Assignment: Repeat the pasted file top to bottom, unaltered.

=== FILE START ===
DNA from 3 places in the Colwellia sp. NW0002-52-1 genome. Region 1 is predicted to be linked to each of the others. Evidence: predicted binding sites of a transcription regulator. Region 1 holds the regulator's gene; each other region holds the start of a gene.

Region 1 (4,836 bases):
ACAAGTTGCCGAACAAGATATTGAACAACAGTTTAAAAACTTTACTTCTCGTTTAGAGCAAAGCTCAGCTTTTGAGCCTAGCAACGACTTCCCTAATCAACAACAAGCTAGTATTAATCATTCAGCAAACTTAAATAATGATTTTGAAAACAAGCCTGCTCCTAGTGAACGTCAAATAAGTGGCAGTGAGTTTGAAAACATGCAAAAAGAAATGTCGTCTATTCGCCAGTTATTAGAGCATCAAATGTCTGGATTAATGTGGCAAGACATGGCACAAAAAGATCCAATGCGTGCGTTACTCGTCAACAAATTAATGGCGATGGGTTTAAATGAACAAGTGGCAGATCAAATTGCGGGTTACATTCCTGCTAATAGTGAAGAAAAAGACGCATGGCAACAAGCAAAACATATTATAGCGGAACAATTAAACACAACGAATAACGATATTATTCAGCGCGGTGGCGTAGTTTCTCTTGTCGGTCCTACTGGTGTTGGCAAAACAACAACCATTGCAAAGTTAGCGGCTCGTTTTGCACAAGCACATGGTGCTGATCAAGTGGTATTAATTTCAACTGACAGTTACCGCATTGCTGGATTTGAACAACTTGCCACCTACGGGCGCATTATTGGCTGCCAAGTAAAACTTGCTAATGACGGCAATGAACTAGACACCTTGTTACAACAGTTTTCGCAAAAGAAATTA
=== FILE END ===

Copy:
DNA from 3 places in the Colwellia sp. NW0002-52-1 genome. Region 1 is predicted to be linked to each of the others. Evidence: predicted binding sites of a transcription regulator. Region 1 holds the regulator's gene; each other region holds the start of a gene.

Region 1 (4,836 bases):
ACAAGTTGCCGAACAAGATATTGAACAACAGTTTAAAAACTTTACTTCTCGTTTAGAGCAAAGCTCAGCTTTTGAGCCTAGCAACGACTTCCCTAATCAACAACAAGCTAGTATTAATCATTCAGCAAACTTAAATAATGATTTTGAAAACAAGCCTGCTCCTAGTGAACGTCAAATAAGTGGCAGTGAGTTTGAAAACATGCAAAAAGAAATGTCGTCTATTCGCCAGTTATTAGAGCATCAAATGTCTGGATTAATGTGGCAAGACATGGCACAAAAAGATCCAATGCGTGCGTTACTCGTCAACAAATTAATGGCGATGGGTTTAAATGAACAAGTGGCAGATCAAATTGCGGGTTACATTCCTGCTAATAGTGAAGAAAAAGACGCATGGCAACAAGCAAAACATATTATAGCGGAACAATTAAACACAACGAATAACGATATTATTCAGCGCGGTGGCGTAGTTTCTCTTGTCGGTCCTACTGGTGTTGGCAAAACAACAACCATTGCAAAGTTAGCGGCTCGTTTTGCACAAGCACATGGTGCTGATCAAGTGGTATTAATTTCAACTGACAGTTACCGCATTGCTGGATTTGAACAACTTGCCACCTACGGGCGCATTATTGGCTGCCAAGTAAAACTTGCTAATGACGGCAATGAACTAGACACCTTGTTACAACAGTTTTCGCAAAAGAAATTA